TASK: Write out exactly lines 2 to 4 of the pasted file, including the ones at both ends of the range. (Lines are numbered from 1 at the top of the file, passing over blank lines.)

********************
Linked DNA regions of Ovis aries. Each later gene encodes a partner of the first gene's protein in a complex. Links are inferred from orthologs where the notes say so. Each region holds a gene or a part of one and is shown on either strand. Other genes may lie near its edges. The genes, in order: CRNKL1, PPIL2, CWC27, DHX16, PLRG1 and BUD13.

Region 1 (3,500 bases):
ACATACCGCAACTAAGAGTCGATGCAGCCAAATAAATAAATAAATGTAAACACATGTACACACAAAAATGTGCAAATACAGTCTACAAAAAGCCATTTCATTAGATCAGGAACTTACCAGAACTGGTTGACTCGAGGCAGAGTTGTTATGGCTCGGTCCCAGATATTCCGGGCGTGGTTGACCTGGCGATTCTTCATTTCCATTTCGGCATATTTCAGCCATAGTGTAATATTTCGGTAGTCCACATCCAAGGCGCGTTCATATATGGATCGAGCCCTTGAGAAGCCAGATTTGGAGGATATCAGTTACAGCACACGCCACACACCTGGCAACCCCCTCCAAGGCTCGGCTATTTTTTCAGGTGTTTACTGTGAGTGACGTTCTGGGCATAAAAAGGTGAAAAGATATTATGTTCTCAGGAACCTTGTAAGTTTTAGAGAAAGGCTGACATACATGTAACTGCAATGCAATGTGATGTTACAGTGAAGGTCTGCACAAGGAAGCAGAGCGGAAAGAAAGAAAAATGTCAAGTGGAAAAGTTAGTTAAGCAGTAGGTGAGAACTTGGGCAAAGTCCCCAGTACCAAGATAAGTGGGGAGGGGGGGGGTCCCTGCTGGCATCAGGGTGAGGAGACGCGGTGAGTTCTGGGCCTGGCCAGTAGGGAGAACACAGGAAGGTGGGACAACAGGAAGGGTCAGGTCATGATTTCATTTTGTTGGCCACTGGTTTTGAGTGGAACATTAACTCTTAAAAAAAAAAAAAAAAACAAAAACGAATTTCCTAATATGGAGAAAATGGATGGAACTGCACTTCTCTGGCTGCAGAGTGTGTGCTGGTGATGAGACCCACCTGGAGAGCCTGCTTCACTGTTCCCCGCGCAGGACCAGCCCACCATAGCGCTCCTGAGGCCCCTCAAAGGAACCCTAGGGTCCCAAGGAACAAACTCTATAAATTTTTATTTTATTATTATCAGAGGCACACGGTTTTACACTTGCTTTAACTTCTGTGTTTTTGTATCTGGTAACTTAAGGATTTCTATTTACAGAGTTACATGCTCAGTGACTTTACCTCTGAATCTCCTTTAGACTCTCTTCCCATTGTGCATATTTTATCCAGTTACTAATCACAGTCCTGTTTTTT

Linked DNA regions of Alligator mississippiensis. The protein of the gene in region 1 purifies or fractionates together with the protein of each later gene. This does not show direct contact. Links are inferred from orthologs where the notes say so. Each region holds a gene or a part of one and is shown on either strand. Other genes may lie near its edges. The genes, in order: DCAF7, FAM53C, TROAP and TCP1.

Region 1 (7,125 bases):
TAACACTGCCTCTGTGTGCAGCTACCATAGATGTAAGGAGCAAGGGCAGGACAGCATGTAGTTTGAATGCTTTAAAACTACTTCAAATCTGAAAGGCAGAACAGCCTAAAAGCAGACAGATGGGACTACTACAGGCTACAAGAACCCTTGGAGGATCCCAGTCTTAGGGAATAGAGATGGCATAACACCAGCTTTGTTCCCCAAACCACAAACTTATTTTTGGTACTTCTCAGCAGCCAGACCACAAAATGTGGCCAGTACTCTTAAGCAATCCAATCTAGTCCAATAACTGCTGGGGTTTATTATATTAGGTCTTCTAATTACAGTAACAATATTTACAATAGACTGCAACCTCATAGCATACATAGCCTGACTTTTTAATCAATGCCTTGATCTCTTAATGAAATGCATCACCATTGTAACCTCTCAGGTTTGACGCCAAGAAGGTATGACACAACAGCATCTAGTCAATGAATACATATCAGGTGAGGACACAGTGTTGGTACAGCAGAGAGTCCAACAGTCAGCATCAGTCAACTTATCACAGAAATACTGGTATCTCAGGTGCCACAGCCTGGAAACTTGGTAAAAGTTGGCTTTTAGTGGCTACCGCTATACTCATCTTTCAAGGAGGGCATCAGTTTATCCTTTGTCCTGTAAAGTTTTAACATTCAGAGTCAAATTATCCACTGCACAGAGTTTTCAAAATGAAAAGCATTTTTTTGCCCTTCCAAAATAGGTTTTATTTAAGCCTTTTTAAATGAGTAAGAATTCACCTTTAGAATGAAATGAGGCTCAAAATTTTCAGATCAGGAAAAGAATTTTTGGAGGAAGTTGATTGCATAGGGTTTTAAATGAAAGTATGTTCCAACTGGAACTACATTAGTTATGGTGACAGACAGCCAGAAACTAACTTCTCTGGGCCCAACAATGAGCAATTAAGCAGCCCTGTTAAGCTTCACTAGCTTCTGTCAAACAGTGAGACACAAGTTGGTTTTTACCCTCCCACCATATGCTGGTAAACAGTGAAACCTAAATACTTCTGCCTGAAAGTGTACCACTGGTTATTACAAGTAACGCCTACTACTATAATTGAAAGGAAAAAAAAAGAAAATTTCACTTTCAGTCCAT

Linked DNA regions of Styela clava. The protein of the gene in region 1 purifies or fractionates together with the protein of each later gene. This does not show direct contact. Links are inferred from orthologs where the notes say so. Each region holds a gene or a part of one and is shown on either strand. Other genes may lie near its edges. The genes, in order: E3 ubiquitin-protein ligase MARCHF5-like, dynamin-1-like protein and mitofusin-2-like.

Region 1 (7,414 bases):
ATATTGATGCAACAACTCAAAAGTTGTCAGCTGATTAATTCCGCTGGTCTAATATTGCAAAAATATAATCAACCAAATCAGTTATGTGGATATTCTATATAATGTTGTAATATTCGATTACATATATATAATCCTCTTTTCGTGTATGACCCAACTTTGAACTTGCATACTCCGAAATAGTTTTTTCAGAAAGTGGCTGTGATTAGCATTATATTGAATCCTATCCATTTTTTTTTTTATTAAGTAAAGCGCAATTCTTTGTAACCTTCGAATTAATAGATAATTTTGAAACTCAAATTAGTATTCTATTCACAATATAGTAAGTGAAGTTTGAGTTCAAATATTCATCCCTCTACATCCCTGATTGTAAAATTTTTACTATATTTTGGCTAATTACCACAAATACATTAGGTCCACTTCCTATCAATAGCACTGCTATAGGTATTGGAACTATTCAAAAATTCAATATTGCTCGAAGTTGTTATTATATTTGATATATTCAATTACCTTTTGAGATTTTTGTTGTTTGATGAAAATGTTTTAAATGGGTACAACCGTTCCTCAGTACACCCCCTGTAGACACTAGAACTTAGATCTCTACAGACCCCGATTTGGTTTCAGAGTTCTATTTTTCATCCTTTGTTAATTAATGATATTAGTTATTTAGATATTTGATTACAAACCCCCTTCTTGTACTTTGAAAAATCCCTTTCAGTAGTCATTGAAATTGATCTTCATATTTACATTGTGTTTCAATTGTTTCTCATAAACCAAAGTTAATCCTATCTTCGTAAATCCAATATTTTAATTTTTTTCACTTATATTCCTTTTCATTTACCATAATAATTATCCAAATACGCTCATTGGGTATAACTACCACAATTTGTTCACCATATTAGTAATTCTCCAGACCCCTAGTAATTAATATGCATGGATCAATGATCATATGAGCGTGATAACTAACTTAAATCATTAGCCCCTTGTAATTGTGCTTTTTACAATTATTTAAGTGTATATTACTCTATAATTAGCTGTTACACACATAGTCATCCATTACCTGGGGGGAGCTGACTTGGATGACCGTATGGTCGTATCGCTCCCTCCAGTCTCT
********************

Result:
Region 1 (3,500 bases):
ACATACCGCAACTAAGAGTCGATGCAGCCAAATAAATAAATAAATGTAAACACATGTACACACAAAAATGTGCAAATACAGTCTACAAAAAGCCATTTCATTAGATCAGGAACTTACCAGAACTGGTTGACTCGAGGCAGAGTTGTTATGGCTCGGTCCCAGATATTCCGGGCGTGGTTGACCTGGCGATTCTTCATTTCCATTTCGGCATATTTCAGCCATAGTGTAATATTTCGGTAGTCCACATCCAAGGCGCGTTCATATATGGATCGAGCCCTTGAGAAGCCAGATTTGGAGGATATCAGTTACAGCACACGCCACACACCTGGCAACCCCCTCCAAGGCTCGGCTATTTTTTCAGGTGTTTACTGTGAGTGACGTTCTGGGCATAAAAAGGTGAAAAGATATTATGTTCTCAGGAACCTTGTAAGTTTTAGAGAAAGGCTGACATACATGTAACTGCAATGCAATGTGATGTTACAGTGAAGGTCTGCACAAGGAAGCAGAGCGGAAAGAAAGAAAAATGTCAAGTGGAAAAGTTAGTTAAGCAGTAGGTGAGAACTTGGGCAAAGTCCCCAGTACCAAGATAAGTGGGGAGGGGGGGGGTCCCTGCTGGCATCAGGGTGAGGAGACGCGGTGAGTTCTGGGCCTGGCCAGTAGGGAGAACACAGGAAGGTGGGACAACAGGAAGGGTCAGGTCATGATTTCATTTTGTTGGCCACTGGTTTTGAGTGGAACATTAACTCTTAAAAAAAAAAAAAAAAACAAAAACGAATTTCCTAATATGGAGAAAATGGATGGAACTGCACTTCTCTGGCTGCAGAGTGTGTGCTGGTGATGAGACCCACCTGGAGAGCCTGCTTCACTGTTCCCCGCGCAGGACCAGCCCACCATAGCGCTCCTGAGGCCCCTCAAAGGAACCCTAGGGTCCCAAGGAACAAACTCTATAAATTTTTATTTTATTATTATCAGAGGCACACGGTTTTACACTTGCTTTAACTTCTGTGTTTTTGTATCTGGTAACTTAAGGATTTCTATTTACAGAGTTACATGCTCAGTGACTTTACCTCTGAATCTCCTTTAGACTCTCTTCCCATTGTGCATATTTTATCCAGTTACTAATCACAGTCCTGTTTTTT

Linked DNA regions of Alligator mississippiensis. The protein of the gene in region 1 purifies or fractionates together with the protein of each later gene. This does not show direct contact. Links are inferred from orthologs where the notes say so. Each region holds a gene or a part of one and is shown on either strand. Other genes may lie near its edges. The genes, in order: DCAF7, FAM53C, TROAP and TCP1.